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  HOME | Caribbean

Puerto Rico Governor Signs Bill Establishing Debt-Payment Moratorium

SAN JUAN – Puerto Rican Gov. Alejandro Garcia Padilla signed a bill Wednesday that freezes the recession-mired Caribbean island’s debt payments until January 2017.

He recalled that a group of former International Monetary Fund economists had conducted a thorough study of the U.S. commonwealth’s finances a year ago and concluded that a generalized debt restructuring, including of constitutionally guaranteed general obligation, or GO, bonds, was needed to combat its “fiscal and humanitarian crisis.”

The new law is “further proof of our moral and legal commitment to, above all, protect the people we represent and serve,” the governor said.

“Puerto Rico is insolvent and the situation requires a serious effort to find a solution. This administration remains committed to working with all parties involved to find a solution that’s beneficial to all,” Garcia Padilla said.

The law establishes a moratorium on all debt payments, which includes GO bonds issued by the island’s central government, as well as debt issued by the Government Development Bank and other public agencies.

It also allows for the restructuring and even liquidation of the GDB, the Puerto Rican government’s financing arm.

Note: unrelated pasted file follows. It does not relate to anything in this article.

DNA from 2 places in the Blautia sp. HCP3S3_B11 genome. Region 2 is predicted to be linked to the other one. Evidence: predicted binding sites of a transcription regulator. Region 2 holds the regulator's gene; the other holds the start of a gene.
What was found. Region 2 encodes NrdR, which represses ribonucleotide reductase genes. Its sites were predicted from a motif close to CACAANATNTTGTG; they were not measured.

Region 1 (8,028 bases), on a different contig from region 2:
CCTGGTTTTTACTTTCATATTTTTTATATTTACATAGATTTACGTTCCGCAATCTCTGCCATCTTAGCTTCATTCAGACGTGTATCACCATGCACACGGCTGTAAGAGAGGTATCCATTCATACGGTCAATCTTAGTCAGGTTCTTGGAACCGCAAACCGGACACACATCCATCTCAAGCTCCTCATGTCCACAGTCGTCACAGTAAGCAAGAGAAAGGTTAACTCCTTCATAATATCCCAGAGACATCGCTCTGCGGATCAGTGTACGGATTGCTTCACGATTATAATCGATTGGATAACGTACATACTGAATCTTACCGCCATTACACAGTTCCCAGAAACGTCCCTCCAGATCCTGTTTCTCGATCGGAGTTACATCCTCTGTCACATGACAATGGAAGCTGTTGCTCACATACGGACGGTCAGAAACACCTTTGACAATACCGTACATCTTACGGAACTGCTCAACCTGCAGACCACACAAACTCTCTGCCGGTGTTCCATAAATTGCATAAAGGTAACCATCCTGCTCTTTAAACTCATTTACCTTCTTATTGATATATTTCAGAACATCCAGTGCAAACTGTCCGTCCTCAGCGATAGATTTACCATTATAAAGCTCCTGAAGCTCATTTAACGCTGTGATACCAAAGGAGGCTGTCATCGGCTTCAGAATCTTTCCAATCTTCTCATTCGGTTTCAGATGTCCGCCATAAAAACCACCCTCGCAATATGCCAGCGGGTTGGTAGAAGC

The GDB must make a $422 million debt payment on May 1 and an additional $700 million payment in June, while its current liquidity stands at less than $600 million.

Puerto Rico’s public debt burden is in excess of $70 billion. Garcia Padilla’s administration has long said that amount is unpayable and is looking to the U.S. Congress to approve a restructuring plan.

Puerto Rico has been in recession for a decade, and 45 percent of the island’s population is currently below the poverty line by mainland U.S. standards.

An average of 166 people leave the island every day in search of better prospects, an outmigration that has led a 10 percent reduction in the commonwealth’s population over the past decade.

The governor acknowledged Wednesday that the new law could trigger legal action similar to a suit filed Monday by a group of hedge funds holding much of the GDB’s debt.

They filed a complaint in U.S. federal court in San Juan in a bid to block certain preferential asset transfers amid expectations the GDB would miss the May 1 debt payment, which would be the first major default by an entity on the U.S. commonwealth.

 

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